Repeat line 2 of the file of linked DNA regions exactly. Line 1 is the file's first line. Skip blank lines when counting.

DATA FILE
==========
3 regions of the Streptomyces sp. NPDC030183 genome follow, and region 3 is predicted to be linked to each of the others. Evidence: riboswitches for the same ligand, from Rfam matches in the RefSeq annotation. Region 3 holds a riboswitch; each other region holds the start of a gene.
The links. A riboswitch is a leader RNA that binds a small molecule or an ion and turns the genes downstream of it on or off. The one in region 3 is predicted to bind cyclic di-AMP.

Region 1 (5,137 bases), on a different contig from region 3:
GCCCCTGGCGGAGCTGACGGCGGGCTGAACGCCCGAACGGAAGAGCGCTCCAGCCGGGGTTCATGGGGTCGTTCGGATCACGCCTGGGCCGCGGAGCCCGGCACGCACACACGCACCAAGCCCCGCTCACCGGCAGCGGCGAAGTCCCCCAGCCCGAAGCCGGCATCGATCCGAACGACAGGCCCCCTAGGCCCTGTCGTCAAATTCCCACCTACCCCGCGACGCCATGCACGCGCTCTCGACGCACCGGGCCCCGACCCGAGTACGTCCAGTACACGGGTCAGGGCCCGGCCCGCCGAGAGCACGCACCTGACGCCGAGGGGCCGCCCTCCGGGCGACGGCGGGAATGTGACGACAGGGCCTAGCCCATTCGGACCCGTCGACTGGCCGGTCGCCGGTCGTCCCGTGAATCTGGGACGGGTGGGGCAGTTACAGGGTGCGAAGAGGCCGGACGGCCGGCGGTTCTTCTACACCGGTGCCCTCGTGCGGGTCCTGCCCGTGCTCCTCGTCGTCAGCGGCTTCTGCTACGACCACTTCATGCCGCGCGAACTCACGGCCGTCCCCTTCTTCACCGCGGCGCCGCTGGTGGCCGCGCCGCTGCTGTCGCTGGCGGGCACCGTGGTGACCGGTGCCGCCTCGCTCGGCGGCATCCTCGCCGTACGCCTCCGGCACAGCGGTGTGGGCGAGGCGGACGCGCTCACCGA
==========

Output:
The links. A riboswitch is a leader RNA that binds a small molecule or an ion and turns the genes downstream of it on or off. The one in region 3 is predicted to bind cyclic di-AMP.